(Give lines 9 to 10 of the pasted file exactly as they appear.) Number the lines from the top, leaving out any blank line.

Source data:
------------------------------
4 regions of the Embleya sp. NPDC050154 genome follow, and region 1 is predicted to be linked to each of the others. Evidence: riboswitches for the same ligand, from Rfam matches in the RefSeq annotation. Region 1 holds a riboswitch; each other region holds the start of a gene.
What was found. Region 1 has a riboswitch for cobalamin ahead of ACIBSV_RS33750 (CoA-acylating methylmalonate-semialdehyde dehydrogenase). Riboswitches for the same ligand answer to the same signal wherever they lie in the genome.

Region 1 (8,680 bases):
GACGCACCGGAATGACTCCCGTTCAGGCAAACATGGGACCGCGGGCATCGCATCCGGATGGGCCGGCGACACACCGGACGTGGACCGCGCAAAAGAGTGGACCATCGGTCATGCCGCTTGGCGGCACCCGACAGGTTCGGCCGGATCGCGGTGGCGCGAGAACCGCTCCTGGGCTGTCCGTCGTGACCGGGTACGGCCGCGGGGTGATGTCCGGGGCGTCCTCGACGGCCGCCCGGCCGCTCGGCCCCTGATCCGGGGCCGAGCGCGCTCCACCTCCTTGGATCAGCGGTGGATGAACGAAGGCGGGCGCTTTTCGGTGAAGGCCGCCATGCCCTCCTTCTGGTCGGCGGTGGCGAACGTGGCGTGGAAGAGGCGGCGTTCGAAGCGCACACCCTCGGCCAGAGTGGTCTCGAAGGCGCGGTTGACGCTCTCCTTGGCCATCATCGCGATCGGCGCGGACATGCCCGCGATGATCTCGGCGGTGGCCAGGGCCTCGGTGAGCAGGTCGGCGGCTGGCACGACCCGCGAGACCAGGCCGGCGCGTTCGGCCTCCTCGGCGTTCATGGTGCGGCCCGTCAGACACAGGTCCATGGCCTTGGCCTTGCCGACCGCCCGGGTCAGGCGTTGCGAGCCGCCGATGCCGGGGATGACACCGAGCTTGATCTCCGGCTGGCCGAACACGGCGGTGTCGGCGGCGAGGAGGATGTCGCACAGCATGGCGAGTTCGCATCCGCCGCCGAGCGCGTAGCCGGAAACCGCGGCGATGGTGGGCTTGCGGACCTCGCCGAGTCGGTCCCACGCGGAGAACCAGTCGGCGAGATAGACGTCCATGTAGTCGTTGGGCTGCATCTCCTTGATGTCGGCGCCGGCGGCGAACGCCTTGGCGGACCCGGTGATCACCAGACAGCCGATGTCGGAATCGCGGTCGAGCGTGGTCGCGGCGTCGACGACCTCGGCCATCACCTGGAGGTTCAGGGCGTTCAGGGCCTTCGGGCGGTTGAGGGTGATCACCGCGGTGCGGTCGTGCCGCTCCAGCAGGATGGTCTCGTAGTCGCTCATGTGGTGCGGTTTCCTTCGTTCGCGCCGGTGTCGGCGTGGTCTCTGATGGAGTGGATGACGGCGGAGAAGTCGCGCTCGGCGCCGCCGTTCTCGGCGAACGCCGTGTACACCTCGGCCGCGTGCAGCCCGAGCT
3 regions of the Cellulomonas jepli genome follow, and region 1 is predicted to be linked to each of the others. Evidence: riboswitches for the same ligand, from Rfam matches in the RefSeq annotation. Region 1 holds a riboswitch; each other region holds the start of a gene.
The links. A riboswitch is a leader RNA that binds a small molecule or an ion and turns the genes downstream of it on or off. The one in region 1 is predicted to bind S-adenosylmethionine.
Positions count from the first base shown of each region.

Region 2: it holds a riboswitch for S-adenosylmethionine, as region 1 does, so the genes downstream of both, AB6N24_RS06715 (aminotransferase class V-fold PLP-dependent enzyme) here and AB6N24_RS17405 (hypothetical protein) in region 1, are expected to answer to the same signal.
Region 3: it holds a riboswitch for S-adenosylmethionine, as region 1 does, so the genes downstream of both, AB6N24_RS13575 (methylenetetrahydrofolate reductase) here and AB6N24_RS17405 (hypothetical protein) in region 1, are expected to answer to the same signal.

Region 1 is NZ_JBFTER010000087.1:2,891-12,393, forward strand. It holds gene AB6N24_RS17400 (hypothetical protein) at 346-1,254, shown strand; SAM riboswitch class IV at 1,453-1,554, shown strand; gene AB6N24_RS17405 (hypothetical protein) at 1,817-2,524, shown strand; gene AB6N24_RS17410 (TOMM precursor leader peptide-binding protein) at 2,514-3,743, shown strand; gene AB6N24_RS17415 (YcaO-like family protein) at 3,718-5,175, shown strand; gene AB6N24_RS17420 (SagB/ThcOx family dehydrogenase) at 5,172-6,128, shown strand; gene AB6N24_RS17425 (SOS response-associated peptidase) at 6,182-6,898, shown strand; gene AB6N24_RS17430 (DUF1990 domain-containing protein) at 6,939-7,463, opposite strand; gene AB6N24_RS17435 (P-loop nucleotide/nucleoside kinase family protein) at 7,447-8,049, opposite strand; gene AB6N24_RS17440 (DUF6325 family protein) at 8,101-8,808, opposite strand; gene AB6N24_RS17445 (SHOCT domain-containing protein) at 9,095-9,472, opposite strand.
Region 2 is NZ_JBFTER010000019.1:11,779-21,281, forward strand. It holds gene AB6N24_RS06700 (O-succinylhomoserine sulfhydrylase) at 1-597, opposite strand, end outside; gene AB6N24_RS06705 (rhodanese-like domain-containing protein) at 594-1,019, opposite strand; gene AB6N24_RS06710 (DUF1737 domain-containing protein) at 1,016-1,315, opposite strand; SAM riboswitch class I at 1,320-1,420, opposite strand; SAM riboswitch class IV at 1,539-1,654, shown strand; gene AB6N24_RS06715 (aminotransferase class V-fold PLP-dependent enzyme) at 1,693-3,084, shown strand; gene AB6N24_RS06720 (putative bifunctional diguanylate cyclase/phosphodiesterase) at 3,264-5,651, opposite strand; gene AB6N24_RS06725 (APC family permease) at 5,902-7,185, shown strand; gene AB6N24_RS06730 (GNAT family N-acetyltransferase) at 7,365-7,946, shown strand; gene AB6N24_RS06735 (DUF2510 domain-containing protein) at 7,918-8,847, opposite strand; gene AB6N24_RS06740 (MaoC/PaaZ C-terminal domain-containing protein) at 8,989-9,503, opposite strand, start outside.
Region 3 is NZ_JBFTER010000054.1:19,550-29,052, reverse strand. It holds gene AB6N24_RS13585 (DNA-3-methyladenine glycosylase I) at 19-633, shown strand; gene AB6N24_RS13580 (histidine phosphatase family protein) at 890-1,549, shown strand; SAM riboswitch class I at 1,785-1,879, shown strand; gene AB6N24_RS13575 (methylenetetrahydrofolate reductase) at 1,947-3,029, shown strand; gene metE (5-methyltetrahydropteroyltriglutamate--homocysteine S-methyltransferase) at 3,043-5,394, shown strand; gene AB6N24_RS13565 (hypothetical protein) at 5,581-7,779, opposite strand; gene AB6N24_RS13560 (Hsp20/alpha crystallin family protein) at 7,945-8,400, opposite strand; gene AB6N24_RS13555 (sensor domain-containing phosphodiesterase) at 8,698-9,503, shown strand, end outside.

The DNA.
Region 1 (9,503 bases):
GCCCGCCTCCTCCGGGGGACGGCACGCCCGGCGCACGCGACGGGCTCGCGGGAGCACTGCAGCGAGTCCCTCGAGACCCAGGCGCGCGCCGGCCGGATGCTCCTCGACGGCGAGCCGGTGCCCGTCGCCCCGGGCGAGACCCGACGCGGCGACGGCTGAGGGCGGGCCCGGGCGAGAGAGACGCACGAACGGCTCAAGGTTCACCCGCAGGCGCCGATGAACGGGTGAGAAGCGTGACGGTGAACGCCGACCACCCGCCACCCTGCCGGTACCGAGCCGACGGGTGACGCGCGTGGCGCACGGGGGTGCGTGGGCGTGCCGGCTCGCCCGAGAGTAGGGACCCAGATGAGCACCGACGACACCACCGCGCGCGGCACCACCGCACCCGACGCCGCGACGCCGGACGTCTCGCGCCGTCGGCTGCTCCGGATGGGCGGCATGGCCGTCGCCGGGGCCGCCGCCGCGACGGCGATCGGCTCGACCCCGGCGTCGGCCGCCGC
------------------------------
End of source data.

Region 3: it holds a riboswitch for S-adenosylmethionine, as region 1 does, so the genes downstream of both, AB6N24_RS13575 (methylenetetrahydrofolate reductase) here and AB6N24_RS17405 (hypothetical protein) in region 1, are expected to answer to the same signal.

Region 1 is NZ_JBFTER010000087.1:2,891-12,393, forward strand. It holds gene AB6N24_RS17400 (hypothetical protein) at 346-1,254, shown strand; SAM riboswitch class IV at 1,453-1,554, shown strand; gene AB6N24_RS17405 (hypothetical protein) at 1,817-2,524, shown strand; gene AB6N24_RS17410 (TOMM precursor leader peptide-binding protein) at 2,514-3,743, shown strand; gene AB6N24_RS17415 (YcaO-like family protein) at 3,718-5,175, shown strand; gene AB6N24_RS17420 (SagB/ThcOx family dehydrogenase) at 5,172-6,128, shown strand; gene AB6N24_RS17425 (SOS response-associated peptidase) at 6,182-6,898, shown strand; gene AB6N24_RS17430 (DUF1990 domain-containing protein) at 6,939-7,463, opposite strand; gene AB6N24_RS17435 (P-loop nucleotide/nucleoside kinase family protein) at 7,447-8,049, opposite strand; gene AB6N24_RS17440 (DUF6325 family protein) at 8,101-8,808, opposite strand; gene AB6N24_RS17445 (SHOCT domain-containing protein) at 9,095-9,472, opposite strand.